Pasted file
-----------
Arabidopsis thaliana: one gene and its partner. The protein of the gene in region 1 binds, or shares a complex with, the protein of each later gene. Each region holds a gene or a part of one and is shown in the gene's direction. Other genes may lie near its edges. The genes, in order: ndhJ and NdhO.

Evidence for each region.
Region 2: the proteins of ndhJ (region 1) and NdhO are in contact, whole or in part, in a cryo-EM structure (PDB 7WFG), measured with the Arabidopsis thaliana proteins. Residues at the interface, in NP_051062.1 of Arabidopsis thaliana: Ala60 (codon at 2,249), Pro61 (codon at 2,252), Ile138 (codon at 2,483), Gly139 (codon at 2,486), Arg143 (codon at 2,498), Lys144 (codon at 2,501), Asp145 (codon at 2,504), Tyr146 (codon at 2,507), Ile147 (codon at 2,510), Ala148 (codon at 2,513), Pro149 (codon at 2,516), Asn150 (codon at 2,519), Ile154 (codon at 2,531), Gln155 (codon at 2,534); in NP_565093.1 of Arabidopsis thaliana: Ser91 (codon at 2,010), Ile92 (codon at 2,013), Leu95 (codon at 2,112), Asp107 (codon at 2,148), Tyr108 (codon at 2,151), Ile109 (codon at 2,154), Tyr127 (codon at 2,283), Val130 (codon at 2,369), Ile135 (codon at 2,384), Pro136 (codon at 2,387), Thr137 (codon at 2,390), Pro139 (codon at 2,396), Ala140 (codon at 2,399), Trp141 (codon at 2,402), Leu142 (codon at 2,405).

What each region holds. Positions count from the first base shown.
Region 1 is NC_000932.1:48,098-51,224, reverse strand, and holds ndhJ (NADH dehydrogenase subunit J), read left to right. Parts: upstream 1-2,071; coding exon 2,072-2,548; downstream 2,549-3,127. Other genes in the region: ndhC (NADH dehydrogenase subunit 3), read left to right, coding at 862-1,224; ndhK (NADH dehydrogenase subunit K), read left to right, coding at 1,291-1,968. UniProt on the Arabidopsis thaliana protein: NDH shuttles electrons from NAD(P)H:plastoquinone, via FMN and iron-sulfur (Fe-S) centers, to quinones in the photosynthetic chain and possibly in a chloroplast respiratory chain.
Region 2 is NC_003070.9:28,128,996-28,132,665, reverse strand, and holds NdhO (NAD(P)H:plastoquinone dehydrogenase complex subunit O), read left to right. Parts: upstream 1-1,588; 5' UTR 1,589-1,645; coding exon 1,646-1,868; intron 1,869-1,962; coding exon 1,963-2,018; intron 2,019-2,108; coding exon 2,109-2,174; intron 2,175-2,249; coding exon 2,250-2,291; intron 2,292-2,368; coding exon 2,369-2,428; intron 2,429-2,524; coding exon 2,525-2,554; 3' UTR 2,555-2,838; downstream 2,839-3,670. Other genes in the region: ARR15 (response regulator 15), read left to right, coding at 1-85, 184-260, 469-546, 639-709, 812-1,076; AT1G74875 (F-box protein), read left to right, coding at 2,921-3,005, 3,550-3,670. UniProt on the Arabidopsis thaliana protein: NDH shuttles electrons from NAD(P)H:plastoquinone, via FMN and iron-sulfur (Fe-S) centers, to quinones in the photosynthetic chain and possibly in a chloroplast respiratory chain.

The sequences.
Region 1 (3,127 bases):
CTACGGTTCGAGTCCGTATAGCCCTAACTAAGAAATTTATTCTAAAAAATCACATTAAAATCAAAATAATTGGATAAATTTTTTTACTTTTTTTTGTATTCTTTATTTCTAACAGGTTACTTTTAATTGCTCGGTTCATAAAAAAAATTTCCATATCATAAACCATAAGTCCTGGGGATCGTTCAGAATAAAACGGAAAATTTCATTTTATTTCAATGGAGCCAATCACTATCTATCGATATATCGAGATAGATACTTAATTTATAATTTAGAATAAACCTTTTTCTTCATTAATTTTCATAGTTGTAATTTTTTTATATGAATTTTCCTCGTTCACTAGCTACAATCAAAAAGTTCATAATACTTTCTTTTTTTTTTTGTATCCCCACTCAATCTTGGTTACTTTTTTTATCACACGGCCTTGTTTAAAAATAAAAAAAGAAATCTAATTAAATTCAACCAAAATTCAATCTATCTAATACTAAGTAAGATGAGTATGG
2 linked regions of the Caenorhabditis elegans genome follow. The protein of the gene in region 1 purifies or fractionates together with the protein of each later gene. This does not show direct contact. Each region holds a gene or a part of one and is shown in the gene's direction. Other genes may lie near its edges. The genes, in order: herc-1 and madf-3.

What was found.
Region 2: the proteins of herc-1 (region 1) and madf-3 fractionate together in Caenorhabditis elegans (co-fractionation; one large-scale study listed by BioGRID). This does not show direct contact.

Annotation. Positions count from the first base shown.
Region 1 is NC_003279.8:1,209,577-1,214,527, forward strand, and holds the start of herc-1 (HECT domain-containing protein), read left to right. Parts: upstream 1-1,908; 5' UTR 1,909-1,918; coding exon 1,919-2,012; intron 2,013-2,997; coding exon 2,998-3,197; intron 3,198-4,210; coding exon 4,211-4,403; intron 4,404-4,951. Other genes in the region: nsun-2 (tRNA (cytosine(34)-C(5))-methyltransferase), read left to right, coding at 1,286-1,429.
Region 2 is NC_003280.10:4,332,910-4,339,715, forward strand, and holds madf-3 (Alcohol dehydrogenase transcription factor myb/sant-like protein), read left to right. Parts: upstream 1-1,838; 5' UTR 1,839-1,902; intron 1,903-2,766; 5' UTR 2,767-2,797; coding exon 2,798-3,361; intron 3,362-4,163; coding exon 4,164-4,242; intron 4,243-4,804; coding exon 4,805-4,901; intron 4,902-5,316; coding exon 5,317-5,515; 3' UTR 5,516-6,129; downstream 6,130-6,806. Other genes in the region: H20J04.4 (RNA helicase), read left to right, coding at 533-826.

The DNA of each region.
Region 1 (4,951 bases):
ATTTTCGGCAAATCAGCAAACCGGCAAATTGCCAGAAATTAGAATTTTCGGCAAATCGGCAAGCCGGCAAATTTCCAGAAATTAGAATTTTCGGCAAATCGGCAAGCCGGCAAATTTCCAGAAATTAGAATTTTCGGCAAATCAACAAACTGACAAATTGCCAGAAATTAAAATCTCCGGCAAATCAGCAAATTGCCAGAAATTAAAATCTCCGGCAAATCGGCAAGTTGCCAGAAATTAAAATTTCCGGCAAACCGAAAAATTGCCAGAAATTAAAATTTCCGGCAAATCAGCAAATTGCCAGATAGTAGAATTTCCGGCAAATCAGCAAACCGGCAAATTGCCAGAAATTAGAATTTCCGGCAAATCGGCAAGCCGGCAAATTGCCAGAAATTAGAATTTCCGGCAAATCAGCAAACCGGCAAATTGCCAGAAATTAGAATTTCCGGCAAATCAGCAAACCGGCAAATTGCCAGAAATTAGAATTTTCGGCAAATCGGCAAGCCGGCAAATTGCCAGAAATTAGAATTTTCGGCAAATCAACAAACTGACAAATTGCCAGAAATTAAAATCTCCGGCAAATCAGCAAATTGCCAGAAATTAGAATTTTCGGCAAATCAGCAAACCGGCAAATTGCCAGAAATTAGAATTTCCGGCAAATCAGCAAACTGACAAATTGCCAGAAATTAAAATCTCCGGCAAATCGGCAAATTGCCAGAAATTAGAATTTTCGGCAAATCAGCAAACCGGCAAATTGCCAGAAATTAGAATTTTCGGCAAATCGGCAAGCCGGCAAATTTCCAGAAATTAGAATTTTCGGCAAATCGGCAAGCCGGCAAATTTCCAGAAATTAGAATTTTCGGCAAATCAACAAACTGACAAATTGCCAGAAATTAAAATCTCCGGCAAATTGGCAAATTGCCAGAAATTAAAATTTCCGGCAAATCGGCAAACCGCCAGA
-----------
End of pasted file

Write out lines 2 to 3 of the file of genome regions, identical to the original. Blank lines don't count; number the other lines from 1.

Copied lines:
Evidence for each region.
Region 2: the proteins of ndhJ (region 1) and NdhO are in contact, whole or in part, in a cryo-EM structure (PDB 7WFG), measured with the Arabidopsis thaliana proteins. Residues at the interface, in NP_051062.1 of Arabidopsis thaliana: Ala60 (codon at 2,249), Pro61 (codon at 2,252), Ile138 (codon at 2,483), Gly139 (codon at 2,486), Arg143 (codon at 2,498), Lys144 (codon at 2,501), Asp145 (codon at 2,504), Tyr146 (codon at 2,507), Ile147 (codon at 2,510), Ala148 (codon at 2,513), Pro149 (codon at 2,516), Asn150 (codon at 2,519), Ile154 (codon at 2,531), Gln155 (codon at 2,534); in NP_565093.1 of Arabidopsis thaliana: Ser91 (codon at 2,010), Ile92 (codon at 2,013), Leu95 (codon at 2,112), Asp107 (codon at 2,148), Tyr108 (codon at 2,151), Ile109 (codon at 2,154), Tyr127 (codon at 2,283), Val130 (codon at 2,369), Ile135 (codon at 2,384), Pro136 (codon at 2,387), Thr137 (codon at 2,390), Pro139 (codon at 2,396), Ala140 (codon at 2,399), Trp141 (codon at 2,402), Leu142 (codon at 2,405).